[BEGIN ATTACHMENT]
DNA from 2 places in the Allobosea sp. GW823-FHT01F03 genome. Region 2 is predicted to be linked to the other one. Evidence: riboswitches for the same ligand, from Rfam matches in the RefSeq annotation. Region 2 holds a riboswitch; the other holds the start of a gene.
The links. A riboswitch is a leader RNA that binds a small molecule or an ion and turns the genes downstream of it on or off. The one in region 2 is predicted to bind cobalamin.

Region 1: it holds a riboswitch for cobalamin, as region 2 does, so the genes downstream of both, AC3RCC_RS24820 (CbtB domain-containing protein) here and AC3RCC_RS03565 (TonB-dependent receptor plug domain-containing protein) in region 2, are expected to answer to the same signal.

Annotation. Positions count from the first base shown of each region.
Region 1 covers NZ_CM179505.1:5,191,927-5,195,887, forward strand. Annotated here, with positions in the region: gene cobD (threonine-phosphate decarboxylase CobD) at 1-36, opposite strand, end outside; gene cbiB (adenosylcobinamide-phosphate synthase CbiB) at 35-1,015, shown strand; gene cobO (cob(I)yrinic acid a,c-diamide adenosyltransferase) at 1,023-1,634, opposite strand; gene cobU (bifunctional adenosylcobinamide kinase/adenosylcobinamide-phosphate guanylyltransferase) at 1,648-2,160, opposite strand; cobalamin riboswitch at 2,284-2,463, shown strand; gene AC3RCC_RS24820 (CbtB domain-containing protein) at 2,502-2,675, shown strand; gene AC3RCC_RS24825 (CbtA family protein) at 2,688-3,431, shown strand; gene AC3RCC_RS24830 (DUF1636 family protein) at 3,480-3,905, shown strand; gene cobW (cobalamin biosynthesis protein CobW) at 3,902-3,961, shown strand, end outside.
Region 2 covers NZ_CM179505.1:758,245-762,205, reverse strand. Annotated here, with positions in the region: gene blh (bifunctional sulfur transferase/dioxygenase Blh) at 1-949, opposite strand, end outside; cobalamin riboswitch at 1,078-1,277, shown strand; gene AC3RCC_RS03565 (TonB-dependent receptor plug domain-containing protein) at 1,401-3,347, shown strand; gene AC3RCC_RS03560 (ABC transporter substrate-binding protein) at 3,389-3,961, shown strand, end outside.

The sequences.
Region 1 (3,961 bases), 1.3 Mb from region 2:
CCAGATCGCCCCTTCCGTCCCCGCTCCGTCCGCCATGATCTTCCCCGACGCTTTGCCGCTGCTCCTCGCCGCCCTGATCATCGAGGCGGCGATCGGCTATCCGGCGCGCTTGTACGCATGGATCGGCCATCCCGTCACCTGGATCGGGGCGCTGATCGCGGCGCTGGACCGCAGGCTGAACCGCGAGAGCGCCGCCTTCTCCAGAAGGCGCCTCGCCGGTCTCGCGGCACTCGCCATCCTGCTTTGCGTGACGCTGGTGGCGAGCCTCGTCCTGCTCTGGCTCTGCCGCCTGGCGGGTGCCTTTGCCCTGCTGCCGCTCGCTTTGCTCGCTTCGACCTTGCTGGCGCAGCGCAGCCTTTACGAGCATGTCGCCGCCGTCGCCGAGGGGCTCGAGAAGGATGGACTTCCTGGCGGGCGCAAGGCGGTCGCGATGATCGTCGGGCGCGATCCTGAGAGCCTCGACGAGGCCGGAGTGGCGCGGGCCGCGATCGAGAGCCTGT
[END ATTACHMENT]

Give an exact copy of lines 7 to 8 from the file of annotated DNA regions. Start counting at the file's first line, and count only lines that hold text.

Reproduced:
The sequences.
Region 1 (3,961 bases), 1.3 Mb from region 2: